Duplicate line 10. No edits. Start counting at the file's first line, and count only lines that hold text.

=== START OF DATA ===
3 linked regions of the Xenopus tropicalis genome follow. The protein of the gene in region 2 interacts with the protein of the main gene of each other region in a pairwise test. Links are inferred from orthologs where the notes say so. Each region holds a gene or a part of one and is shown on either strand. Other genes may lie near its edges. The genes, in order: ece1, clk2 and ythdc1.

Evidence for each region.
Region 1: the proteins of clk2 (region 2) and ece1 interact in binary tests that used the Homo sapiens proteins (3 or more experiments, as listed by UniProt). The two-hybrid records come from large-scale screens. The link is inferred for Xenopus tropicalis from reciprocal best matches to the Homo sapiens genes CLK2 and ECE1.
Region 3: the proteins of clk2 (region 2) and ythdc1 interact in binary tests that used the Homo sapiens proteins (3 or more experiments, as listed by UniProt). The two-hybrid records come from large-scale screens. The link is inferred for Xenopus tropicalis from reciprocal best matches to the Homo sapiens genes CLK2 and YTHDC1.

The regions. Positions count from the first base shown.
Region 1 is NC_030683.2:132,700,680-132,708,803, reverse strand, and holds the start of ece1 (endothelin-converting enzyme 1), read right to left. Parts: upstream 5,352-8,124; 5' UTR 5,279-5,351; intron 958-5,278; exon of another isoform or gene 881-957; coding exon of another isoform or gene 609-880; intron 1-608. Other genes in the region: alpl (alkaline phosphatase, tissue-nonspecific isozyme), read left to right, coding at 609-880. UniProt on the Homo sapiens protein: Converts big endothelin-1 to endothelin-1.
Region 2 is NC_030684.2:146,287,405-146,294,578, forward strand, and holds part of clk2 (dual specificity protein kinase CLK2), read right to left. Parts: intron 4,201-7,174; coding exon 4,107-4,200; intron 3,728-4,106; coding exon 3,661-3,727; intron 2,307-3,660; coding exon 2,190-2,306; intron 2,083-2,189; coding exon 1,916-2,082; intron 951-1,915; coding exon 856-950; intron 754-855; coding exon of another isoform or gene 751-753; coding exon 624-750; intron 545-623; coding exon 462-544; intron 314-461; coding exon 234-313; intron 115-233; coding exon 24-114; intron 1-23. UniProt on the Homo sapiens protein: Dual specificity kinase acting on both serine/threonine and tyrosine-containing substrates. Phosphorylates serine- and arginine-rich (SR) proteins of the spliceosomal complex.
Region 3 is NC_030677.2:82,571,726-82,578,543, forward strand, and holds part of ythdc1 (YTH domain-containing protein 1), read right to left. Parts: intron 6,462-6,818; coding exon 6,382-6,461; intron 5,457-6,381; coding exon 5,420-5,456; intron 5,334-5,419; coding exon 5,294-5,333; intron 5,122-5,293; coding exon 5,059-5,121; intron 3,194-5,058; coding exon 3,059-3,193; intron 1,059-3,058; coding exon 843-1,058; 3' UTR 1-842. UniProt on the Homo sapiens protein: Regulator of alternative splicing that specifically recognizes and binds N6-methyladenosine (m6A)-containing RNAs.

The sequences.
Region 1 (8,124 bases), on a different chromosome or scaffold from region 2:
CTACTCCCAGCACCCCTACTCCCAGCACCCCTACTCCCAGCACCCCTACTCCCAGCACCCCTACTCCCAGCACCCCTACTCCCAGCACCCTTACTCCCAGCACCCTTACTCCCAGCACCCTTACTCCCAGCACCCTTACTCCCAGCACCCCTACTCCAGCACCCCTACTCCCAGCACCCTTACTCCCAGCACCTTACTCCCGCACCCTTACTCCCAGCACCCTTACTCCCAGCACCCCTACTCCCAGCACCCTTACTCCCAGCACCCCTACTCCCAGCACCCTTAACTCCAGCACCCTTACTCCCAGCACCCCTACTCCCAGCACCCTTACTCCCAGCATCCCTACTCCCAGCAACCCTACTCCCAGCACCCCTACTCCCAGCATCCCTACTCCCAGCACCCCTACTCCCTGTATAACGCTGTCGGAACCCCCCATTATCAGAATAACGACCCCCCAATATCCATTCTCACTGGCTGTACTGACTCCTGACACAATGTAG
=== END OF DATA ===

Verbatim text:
Region 1 (8,124 bases), on a different chromosome or scaffold from region 2: